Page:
45 SOLAR ENERGY Solar energy is an alternative with a lot of potential. It's environmentally friendly because it produces no emissions or noise. It's fueled by one of Cuba's most abundant resources -- the sun. But while energy from the sun is virtually limitless, it's expensive to convert to usable electricity. The technology is improving almost daily. It's becoming more cost-effective.

46 How does solar power work? PhotovoltaicPhotovoltaic (or PV) systems directly convert sunlight into electricity using solid-state technology. All solar power generated will feed directly into Cuba's grid and then into homes. During operation, PV creates no noise because it has no movable parts, and no pollution or hazardous wastes because no fuel is burned.

47 What are the benefits of solar power? keeps the air clean uses a secure and replenishable natural resource and reduces dependency on fossil fuels such as oil and gas. The benefits of solar power are that it:

48 NUCLEAR POWER Nuclear power is any nuclear technology designed to extract usable energy from atomic nuclei via controlled nuclear reactions. The only method in use today is through nuclear fissionatomic nucleinuclear fission As of 2008, nuclear power provided 2.5% of the world's energy and 16% of the world's electricity As of 2008, the IAEA reported there are 440 nuclear power reactors in operation in the world, operating in 31 countriesIAEA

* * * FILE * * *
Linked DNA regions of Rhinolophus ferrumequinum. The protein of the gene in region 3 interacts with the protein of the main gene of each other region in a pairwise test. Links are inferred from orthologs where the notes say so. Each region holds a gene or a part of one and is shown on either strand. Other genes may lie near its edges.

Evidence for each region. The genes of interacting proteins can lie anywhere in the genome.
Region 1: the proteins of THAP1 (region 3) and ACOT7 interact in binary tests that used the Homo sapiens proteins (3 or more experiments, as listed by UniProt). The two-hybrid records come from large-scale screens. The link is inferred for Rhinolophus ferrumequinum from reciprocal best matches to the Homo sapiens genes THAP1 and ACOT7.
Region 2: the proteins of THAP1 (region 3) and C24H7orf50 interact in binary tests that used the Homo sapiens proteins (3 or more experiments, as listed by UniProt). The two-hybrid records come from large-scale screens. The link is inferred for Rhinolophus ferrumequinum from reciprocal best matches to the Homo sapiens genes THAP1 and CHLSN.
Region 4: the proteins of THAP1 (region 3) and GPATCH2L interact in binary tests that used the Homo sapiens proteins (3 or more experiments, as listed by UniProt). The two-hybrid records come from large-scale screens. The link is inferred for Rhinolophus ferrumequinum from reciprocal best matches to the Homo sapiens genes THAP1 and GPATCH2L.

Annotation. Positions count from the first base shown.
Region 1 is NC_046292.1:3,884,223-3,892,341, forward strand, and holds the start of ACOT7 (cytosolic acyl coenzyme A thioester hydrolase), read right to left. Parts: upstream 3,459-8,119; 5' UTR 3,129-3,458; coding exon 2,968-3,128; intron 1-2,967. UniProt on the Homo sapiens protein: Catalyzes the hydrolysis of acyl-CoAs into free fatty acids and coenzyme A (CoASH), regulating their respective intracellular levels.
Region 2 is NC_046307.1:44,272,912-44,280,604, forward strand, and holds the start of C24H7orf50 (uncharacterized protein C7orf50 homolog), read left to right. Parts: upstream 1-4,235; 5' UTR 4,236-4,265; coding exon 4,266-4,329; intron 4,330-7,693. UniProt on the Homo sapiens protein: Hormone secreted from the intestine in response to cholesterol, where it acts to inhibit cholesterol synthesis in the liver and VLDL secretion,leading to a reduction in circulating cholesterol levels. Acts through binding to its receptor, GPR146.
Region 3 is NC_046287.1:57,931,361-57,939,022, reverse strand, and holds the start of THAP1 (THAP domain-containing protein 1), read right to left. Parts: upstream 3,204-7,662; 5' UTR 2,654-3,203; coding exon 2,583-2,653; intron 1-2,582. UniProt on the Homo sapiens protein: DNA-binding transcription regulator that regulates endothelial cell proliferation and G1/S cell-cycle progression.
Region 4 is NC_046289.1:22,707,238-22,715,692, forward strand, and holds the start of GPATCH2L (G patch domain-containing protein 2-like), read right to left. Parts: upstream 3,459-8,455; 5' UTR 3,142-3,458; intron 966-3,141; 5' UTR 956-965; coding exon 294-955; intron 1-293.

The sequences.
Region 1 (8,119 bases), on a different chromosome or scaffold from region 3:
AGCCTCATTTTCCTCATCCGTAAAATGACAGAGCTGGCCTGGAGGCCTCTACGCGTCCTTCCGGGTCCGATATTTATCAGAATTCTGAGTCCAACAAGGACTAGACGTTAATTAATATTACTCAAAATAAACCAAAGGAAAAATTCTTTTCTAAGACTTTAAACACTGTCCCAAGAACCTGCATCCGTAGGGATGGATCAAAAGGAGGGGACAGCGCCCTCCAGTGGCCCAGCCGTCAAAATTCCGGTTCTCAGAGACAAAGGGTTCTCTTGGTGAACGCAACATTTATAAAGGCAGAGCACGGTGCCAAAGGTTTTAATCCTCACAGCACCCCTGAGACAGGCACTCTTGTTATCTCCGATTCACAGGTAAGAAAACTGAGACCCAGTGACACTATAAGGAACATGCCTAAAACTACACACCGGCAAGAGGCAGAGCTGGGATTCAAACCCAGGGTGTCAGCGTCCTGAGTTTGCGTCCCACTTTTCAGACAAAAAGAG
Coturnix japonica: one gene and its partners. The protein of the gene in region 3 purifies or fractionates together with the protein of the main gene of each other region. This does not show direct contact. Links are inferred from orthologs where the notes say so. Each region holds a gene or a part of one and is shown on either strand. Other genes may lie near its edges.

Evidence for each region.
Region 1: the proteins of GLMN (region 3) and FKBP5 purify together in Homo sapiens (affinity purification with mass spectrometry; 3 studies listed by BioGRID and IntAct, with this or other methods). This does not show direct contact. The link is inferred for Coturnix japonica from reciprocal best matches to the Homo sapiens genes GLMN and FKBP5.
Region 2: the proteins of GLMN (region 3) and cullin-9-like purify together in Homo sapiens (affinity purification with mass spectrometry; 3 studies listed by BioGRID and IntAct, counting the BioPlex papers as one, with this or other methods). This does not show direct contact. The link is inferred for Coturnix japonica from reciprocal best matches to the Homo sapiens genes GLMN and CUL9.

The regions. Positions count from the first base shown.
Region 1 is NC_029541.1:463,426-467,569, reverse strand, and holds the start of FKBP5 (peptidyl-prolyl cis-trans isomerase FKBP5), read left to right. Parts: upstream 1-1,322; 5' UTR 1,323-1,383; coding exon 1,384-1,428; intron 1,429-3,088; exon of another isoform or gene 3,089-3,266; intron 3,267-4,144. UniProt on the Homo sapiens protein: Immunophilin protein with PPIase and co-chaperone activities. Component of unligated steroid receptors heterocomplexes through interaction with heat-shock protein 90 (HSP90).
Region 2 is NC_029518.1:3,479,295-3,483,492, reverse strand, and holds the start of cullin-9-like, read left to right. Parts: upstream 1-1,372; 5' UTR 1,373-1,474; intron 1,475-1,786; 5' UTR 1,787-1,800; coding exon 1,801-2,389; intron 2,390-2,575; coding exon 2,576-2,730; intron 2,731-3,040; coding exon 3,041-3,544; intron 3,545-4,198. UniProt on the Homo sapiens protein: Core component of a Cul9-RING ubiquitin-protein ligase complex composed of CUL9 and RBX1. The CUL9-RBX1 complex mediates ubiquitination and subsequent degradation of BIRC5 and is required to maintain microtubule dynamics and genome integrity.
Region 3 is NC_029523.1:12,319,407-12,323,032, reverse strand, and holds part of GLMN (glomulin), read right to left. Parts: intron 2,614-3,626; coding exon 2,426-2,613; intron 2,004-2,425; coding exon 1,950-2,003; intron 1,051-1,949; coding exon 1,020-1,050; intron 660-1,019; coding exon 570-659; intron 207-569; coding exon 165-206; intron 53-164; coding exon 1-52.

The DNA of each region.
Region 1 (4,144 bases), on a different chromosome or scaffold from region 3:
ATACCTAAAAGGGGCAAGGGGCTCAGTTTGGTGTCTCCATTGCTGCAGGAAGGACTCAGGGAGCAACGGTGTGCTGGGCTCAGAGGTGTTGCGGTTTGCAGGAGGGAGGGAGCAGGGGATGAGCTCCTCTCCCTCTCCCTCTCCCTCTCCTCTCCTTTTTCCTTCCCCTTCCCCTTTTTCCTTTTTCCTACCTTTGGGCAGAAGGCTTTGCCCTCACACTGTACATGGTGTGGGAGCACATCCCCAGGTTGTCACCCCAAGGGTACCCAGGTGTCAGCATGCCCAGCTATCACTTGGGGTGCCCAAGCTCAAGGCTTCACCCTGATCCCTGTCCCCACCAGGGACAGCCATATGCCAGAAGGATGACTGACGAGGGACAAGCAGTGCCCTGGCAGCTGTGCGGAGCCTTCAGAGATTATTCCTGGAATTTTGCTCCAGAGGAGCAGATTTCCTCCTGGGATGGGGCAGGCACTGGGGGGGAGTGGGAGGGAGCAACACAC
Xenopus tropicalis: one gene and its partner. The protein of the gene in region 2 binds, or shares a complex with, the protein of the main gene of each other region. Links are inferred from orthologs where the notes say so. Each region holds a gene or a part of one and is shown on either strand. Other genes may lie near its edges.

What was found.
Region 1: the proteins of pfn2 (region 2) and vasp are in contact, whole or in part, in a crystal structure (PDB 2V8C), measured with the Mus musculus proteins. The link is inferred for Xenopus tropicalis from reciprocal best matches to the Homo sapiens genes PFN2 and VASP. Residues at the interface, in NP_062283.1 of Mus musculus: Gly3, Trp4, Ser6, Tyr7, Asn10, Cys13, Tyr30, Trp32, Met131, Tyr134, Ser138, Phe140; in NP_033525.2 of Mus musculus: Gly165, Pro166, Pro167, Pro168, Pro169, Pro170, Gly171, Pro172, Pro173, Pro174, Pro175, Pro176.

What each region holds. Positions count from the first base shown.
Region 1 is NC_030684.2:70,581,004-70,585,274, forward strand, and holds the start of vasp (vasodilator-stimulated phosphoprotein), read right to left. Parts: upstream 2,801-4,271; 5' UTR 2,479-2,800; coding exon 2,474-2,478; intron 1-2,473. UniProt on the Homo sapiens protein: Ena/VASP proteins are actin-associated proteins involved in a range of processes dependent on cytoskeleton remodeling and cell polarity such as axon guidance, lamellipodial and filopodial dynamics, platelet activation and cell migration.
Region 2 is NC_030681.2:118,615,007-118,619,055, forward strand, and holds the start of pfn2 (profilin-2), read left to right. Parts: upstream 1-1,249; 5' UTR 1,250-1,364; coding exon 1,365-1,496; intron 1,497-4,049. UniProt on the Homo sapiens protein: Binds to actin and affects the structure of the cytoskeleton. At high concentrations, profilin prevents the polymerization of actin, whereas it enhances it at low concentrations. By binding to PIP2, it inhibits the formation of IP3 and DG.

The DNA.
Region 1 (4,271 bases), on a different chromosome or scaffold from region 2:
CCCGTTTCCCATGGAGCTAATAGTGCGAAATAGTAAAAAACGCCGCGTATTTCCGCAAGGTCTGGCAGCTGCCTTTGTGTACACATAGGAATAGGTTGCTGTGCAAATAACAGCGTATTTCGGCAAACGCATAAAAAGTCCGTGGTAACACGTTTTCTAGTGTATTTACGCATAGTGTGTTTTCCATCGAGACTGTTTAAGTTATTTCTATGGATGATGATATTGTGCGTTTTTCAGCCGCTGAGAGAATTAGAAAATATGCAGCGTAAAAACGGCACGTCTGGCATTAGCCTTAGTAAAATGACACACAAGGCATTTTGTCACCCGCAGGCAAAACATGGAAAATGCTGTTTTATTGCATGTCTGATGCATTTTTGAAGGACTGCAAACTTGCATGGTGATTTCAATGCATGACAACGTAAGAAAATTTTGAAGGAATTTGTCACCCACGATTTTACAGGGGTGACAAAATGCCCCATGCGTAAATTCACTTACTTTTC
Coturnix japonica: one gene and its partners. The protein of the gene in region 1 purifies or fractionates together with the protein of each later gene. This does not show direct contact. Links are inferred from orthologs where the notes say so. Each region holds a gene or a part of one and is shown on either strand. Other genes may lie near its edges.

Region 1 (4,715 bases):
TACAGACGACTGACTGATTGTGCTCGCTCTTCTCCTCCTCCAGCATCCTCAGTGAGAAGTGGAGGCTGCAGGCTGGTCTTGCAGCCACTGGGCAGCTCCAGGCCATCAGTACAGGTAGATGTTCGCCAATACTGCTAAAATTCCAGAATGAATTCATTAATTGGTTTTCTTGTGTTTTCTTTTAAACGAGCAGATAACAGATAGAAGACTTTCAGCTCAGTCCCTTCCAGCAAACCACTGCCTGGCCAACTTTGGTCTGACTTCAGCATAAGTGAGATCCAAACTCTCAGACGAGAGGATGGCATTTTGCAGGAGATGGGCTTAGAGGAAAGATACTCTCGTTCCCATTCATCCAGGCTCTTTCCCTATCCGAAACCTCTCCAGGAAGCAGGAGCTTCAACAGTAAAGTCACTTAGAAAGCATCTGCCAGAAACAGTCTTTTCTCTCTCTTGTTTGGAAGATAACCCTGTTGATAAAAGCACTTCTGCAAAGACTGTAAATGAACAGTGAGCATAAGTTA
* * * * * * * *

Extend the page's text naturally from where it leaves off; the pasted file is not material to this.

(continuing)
49 NUCLEAR POWER GE Hitachi Nuclear Energy Westinghouse AREVA NP Mitsubishi Heavy Industries (MHI), Ltd. There are four nuclear power plant manufacturers worldwide:

50 NUCLEAR POWER EPR – European Pressurized Reactor (1,600 MWe) ESBWR – Economic Simplified Boiling Water Reactor (1,550 MWe), produced by GE ABWR – Advanced Boiling Water Reactor (1,350 MWe), GE Hitachi AP1000 – Gen III+ (1,117 MWe), Westinghouse US-APBR – Advanced Pressurized Water Reactor (1,538 MWe), Mitsubishi Heavy Industries – U.S. version of Japanese design There are five basic designs:

51 NUCLEAR POWER Waste disposal continues to be the major obstacle to the growth of nuclear power. However, waste is now being safely kept in rooms no larger than 400 square feet. Nuclear power plants produce no controlled air pollutants or greenhouse gases. The use of nuclear energy in place of other energy source helps to keep the air clean preserves the earths climate, avoid ground-level ozone formation, and prevent acid rain.

52 GROSS GENERATION FUEL OIL/NATURAL GAS YEARGIGAWATT HOUR TOTAL FUEL OIL200613, ENERGAS

53 GROSS GENERATION FUEL OIL/NATURAL GAS

54 GRUPOS ELECTROGENOS (DISTRIBUED GENERATION) YEARDieselFUEL TOTAL

55 CONCLUSIONS The total cost of repairing the damages caused by the 2008 hurricanes is estimated in: $1,213.5 million dollars As of August 2009, the damages have been repaired in a 75%

56 CONCLUSIONS SMART GRID SMART GENERATION THE MAIN OBJECTIVES FOR THE FUTURE OF CUBAs POWER SECTOR ARE:

57 CONCLUSIONS Natural gas/fuel oil as main combustible Solar power/wind power as auxiliary units, specially for peak demand hours A careful study should be conducted regarding possible use of nuclear power FOR SMART GENERATION, CUBAs POWER GENERATION SHOULD USE:

58 CONCLUSIONS Cuba's overall energy infrastructure – from refineries to power-generating plants to electrical grids to local wiring – is in an advanced state of decay, and will require significant investment to upgrade.